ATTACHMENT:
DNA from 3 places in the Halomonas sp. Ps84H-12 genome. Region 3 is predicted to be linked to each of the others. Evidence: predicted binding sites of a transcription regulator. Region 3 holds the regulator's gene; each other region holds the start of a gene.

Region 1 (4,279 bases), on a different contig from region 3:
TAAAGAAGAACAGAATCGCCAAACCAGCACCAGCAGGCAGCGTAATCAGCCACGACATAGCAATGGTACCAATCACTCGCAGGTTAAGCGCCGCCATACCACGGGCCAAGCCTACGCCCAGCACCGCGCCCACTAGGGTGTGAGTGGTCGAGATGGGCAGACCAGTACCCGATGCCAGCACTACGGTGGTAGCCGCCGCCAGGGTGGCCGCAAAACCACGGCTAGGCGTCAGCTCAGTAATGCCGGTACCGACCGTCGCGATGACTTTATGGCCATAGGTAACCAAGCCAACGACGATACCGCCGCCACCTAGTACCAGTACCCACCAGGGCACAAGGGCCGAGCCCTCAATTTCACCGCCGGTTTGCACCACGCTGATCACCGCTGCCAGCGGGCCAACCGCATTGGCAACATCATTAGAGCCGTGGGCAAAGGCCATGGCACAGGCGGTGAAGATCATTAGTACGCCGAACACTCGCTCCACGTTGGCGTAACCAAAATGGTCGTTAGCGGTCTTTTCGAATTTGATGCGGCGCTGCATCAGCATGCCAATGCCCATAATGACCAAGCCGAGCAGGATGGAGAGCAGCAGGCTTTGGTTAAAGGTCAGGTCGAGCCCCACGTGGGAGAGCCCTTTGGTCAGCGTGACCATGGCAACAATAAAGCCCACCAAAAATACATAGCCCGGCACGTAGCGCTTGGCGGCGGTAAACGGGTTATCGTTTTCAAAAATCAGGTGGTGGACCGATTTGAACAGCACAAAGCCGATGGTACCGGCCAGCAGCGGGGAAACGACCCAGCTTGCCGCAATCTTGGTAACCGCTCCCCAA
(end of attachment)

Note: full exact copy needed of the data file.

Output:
DNA from 3 places in the Halomonas sp. Ps84H-12 genome. Region 3 is predicted to be linked to each of the others. Evidence: predicted binding sites of a transcription regulator. Region 3 holds the regulator's gene; each other region holds the start of a gene.

Region 1 (4,279 bases), on a different contig from region 3:
TAAAGAAGAACAGAATCGCCAAACCAGCACCAGCAGGCAGCGTAATCAGCCACGACATAGCAATGGTACCAATCACTCGCAGGTTAAGCGCCGCCATACCACGGGCCAAGCCTACGCCCAGCACCGCGCCCACTAGGGTGTGAGTGGTCGAGATGGGCAGACCAGTACCCGATGCCAGCACTACGGTGGTAGCCGCCGCCAGGGTGGCCGCAAAACCACGGCTAGGCGTCAGCTCAGTAATGCCGGTACCGACCGTCGCGATGACTTTATGGCCATAGGTAACCAAGCCAACGACGATACCGCCGCCACCTAGTACCAGTACCCACCAGGGCACAAGGGCCGAGCCCTCAATTTCACCGCCGGTTTGCACCACGCTGATCACCGCTGCCAGCGGGCCAACCGCATTGGCAACATCATTAGAGCCGTGGGCAAAGGCCATGGCACAGGCGGTGAAGATCATTAGTACGCCGAACACTCGCTCCACGTTGGCGTAACCAAAATGGTCGTTAGCGGTCTTTTCGAATTTGATGCGGCGCTGCATCAGCATGCCAATGCCCATAATGACCAAGCCGAGCAGGATGGAGAGCAGCAGGCTTTGGTTAAAGGTCAGGTCGAGCCCCACGTGGGAGAGCCCTTTGGTCAGCGTGACCATGGCAACAATAAAGCCCACCAAAAATACATAGCCCGGCACGTAGCGCTTGGCGGCGGTAAACGGGTTATCGTTTTCAAAAATCAGGTGGTGGACCGATTTGAACAGCACAAAGCCGATGGTACCGGCCAGCAGCGGGGAAACGACCCAGCTTGCCGCAATCTTGGTAACCGCTCCCCAA